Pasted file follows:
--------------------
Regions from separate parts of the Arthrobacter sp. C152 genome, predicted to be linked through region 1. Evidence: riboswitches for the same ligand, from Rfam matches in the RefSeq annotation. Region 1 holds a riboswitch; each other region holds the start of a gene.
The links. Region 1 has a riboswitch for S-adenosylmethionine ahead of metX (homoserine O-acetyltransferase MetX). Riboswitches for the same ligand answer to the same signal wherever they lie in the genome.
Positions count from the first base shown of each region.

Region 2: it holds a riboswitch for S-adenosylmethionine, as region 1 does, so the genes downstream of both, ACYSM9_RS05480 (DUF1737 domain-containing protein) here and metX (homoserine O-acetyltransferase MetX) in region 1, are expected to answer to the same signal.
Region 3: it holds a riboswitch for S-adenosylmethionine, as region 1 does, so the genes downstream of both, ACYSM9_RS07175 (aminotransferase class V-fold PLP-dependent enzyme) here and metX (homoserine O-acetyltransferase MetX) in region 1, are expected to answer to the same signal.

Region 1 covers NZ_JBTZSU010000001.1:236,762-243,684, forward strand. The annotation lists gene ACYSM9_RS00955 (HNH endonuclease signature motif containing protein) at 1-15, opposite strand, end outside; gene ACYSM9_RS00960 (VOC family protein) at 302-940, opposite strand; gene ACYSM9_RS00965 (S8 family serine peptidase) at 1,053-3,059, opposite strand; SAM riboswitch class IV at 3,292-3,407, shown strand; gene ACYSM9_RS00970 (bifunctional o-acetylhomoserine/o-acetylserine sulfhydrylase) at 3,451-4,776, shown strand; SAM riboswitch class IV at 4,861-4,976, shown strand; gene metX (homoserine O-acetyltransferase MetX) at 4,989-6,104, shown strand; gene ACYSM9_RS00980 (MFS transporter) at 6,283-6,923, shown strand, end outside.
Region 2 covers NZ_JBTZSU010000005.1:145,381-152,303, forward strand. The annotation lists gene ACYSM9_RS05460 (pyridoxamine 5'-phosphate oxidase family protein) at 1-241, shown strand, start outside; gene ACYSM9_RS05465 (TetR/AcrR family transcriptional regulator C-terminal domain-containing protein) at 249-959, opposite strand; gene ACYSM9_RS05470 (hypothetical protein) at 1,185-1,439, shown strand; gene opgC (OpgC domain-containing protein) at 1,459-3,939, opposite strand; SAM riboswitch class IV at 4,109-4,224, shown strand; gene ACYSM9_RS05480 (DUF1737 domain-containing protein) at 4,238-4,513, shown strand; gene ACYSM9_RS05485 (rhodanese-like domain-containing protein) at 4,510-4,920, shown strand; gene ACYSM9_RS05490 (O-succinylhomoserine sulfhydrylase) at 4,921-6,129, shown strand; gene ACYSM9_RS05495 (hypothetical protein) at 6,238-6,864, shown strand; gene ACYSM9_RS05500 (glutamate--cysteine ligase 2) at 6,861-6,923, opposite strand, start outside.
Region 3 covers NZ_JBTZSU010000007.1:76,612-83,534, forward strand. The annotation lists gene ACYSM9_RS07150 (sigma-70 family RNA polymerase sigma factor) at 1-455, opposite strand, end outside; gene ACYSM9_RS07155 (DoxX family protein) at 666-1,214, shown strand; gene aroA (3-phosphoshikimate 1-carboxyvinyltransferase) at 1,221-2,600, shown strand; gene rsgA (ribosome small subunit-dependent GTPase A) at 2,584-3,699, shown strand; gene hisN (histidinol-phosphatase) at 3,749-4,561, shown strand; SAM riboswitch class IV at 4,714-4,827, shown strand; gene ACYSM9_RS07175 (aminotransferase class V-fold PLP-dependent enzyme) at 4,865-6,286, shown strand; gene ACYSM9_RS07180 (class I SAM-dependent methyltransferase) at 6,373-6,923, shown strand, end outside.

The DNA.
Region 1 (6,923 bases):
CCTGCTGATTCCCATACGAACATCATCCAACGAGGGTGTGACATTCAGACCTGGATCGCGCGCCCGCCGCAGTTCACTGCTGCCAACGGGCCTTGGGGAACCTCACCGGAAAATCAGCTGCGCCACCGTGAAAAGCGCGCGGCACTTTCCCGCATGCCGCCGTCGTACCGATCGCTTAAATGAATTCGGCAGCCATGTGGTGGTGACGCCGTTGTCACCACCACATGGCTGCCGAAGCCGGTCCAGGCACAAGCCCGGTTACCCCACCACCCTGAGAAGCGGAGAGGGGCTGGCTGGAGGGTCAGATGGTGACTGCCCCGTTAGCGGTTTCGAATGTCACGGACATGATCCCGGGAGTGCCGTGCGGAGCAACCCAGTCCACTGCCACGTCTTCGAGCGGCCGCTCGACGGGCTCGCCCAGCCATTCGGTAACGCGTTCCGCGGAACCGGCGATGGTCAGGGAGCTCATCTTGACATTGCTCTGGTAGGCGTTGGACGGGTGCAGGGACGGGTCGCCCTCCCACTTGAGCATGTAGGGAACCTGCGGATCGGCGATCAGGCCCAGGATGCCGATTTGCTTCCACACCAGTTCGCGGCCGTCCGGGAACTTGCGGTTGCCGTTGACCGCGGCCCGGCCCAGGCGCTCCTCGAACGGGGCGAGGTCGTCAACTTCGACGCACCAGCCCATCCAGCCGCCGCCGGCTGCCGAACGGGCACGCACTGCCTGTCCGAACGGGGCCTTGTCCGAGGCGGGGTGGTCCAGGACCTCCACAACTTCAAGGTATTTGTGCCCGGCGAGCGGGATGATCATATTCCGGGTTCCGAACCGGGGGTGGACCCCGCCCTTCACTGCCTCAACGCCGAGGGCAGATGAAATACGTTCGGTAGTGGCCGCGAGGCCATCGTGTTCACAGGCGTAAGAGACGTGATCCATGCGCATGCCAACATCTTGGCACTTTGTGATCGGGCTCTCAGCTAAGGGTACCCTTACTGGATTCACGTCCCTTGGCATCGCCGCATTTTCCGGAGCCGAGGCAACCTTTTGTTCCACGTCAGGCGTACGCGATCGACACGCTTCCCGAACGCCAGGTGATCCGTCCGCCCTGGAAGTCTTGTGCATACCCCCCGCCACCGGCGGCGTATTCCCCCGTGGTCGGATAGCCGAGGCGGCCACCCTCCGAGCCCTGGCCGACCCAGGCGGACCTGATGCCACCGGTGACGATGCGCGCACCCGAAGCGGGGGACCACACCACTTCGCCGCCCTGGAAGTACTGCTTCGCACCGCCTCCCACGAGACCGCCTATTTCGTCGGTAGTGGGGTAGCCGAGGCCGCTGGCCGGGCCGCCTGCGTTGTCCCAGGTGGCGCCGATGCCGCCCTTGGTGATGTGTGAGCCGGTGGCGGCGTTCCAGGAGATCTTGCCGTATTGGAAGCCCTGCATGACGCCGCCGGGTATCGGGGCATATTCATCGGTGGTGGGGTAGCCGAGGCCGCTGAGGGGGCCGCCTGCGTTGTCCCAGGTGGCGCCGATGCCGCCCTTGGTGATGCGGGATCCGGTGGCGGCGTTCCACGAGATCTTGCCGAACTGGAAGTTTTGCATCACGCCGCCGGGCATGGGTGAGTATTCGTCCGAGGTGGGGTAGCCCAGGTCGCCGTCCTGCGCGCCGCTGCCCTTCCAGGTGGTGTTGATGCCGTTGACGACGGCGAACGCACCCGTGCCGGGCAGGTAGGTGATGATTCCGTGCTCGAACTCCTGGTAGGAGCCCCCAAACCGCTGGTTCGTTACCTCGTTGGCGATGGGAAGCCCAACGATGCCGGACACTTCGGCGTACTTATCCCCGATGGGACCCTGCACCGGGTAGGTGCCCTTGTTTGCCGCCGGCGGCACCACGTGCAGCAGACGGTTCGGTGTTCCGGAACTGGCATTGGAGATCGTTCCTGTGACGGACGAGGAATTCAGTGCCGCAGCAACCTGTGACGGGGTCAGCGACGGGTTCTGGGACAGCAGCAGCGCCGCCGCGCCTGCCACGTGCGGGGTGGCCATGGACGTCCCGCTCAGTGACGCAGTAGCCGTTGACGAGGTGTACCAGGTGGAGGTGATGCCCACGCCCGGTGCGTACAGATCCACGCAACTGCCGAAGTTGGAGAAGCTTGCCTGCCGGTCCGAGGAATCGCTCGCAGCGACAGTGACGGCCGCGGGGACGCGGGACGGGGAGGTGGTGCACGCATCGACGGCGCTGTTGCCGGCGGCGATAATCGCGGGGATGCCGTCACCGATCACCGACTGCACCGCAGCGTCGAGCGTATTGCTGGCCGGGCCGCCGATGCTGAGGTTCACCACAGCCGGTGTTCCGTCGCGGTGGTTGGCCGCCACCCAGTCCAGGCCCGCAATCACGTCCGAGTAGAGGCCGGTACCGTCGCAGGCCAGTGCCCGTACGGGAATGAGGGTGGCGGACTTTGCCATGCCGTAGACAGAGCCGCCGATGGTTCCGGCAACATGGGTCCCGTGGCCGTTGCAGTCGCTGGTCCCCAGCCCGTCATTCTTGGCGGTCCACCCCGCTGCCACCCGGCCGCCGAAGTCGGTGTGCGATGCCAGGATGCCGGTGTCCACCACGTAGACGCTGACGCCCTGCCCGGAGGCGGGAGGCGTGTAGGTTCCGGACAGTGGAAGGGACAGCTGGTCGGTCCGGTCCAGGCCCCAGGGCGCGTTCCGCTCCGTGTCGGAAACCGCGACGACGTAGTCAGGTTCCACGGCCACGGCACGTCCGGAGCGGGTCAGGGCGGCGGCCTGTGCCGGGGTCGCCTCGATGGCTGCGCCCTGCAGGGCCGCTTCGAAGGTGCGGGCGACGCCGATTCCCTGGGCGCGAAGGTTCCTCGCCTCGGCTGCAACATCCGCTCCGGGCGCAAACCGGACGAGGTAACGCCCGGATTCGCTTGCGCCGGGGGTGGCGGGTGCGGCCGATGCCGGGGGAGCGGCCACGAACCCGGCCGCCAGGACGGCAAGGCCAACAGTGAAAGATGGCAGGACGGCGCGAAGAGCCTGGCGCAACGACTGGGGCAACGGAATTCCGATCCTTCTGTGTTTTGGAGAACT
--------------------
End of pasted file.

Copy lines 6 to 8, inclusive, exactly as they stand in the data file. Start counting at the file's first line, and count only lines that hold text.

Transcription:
Region 1 covers NZ_JBTZSU010000001.1:236,762-243,684, forward strand. The annotation lists gene ACYSM9_RS00955 (HNH endonuclease signature motif containing protein) at 1-15, opposite strand, end outside; gene ACYSM9_RS00960 (VOC family protein) at 302-940, opposite strand; gene ACYSM9_RS00965 (S8 family serine peptidase) at 1,053-3,059, opposite strand; SAM riboswitch class IV at 3,292-3,407, shown strand; gene ACYSM9_RS00970 (bifunctional o-acetylhomoserine/o-acetylserine sulfhydrylase) at 3,451-4,776, shown strand; SAM riboswitch class IV at 4,861-4,976, shown strand; gene metX (homoserine O-acetyltransferase MetX) at 4,989-6,104, shown strand; gene ACYSM9_RS00980 (MFS transporter) at 6,283-6,923, shown strand, end outside.
Region 2 covers NZ_JBTZSU010000005.1:145,381-152,303, forward strand. The annotation lists gene ACYSM9_RS05460 (pyridoxamine 5'-phosphate oxidase family protein) at 1-241, shown strand, start outside; gene ACYSM9_RS05465 (TetR/AcrR family transcriptional regulator C-terminal domain-containing protein) at 249-959, opposite strand; gene ACYSM9_RS05470 (hypothetical protein) at 1,185-1,439, shown strand; gene opgC (OpgC domain-containing protein) at 1,459-3,939, opposite strand; SAM riboswitch class IV at 4,109-4,224, shown strand; gene ACYSM9_RS05480 (DUF1737 domain-containing protein) at 4,238-4,513, shown strand; gene ACYSM9_RS05485 (rhodanese-like domain-containing protein) at 4,510-4,920, shown strand; gene ACYSM9_RS05490 (O-succinylhomoserine sulfhydrylase) at 4,921-6,129, shown strand; gene ACYSM9_RS05495 (hypothetical protein) at 6,238-6,864, shown strand; gene ACYSM9_RS05500 (glutamate--cysteine ligase 2) at 6,861-6,923, opposite strand, start outside.
Region 3 covers NZ_JBTZSU010000007.1:76,612-83,534, forward strand. The annotation lists gene ACYSM9_RS07150 (sigma-70 family RNA polymerase sigma factor) at 1-455, opposite strand, end outside; gene ACYSM9_RS07155 (DoxX family protein) at 666-1,214, shown strand; gene aroA (3-phosphoshikimate 1-carboxyvinyltransferase) at 1,221-2,600, shown strand; gene rsgA (ribosome small subunit-dependent GTPase A) at 2,584-3,699, shown strand; gene hisN (histidinol-phosphatase) at 3,749-4,561, shown strand; SAM riboswitch class IV at 4,714-4,827, shown strand; gene ACYSM9_RS07175 (aminotransferase class V-fold PLP-dependent enzyme) at 4,865-6,286, shown strand; gene ACYSM9_RS07180 (class I SAM-dependent methyltransferase) at 6,373-6,923, shown strand, end outside.